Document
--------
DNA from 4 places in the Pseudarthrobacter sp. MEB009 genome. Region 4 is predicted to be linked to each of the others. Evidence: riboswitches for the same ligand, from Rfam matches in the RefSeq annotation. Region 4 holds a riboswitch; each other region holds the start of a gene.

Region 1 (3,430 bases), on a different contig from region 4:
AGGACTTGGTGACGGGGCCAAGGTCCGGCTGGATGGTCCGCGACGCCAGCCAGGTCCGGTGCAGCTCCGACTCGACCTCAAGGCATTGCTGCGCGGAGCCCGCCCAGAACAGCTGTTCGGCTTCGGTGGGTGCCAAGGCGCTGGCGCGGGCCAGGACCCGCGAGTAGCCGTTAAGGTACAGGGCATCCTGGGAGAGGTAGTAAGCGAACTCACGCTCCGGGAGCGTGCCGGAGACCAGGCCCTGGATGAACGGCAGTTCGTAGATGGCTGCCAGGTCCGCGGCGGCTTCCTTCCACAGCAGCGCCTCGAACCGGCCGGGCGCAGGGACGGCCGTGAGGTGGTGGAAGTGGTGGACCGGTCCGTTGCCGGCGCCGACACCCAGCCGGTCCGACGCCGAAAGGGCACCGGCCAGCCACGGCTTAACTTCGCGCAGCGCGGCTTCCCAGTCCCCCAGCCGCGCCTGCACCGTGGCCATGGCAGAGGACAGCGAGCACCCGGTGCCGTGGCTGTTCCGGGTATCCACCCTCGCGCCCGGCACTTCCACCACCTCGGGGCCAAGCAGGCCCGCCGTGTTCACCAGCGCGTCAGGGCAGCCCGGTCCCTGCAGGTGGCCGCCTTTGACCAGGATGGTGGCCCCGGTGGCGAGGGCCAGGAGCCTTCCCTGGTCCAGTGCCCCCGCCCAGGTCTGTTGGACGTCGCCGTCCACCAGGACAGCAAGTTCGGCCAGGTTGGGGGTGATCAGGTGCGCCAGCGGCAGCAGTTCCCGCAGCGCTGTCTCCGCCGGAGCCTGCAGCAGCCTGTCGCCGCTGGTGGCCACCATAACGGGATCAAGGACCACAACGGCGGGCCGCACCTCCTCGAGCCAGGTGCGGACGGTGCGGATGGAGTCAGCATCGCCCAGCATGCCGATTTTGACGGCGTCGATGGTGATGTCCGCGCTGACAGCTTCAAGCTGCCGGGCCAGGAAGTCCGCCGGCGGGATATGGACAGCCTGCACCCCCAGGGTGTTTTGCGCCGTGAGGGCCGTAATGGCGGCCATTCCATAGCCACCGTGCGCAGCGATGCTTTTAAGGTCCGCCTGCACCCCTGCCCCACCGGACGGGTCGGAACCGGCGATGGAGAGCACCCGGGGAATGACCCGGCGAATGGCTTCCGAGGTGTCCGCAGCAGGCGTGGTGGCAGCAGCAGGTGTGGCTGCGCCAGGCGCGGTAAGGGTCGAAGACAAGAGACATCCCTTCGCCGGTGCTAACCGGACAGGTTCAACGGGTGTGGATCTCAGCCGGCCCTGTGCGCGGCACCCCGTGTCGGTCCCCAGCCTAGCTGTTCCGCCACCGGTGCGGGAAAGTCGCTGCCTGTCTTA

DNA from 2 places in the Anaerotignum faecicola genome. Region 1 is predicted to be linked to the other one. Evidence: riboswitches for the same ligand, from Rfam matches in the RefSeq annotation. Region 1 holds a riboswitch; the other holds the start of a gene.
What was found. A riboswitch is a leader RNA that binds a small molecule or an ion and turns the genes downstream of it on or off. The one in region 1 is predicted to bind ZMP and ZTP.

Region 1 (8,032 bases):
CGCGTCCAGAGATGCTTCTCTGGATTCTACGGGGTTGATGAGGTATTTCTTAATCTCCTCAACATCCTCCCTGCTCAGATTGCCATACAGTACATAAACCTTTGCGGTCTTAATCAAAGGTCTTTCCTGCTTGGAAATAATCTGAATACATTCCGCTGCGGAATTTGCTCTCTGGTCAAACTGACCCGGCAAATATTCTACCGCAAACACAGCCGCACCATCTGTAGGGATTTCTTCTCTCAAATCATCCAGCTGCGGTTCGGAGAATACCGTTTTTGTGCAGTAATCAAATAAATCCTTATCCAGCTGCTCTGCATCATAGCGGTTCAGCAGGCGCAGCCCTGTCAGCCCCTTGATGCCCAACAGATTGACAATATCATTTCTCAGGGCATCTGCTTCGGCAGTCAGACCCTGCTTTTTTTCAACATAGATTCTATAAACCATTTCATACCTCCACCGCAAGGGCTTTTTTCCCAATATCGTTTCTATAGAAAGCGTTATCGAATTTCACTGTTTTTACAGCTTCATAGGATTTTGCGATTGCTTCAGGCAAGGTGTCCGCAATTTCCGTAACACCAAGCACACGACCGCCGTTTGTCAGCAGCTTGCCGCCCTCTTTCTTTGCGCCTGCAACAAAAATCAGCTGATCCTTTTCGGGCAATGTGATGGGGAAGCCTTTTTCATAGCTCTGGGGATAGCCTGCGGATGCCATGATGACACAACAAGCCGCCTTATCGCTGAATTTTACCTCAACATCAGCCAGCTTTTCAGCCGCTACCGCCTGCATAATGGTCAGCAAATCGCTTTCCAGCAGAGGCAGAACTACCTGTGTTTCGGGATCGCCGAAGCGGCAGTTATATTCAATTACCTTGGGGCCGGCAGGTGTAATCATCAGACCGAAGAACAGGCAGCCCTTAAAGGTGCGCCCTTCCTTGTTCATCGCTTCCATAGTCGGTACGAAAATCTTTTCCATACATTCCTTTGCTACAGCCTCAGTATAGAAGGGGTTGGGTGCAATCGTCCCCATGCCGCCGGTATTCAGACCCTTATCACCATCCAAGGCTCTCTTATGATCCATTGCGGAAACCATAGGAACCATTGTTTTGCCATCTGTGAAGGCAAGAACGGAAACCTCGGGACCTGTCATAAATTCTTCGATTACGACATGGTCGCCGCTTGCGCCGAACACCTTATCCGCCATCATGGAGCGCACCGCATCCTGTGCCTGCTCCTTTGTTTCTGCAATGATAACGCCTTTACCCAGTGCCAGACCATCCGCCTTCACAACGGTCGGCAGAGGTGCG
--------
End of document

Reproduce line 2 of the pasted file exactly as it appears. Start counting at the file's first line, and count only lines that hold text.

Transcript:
Region 1 (3,430 bases), on a different contig from region 4: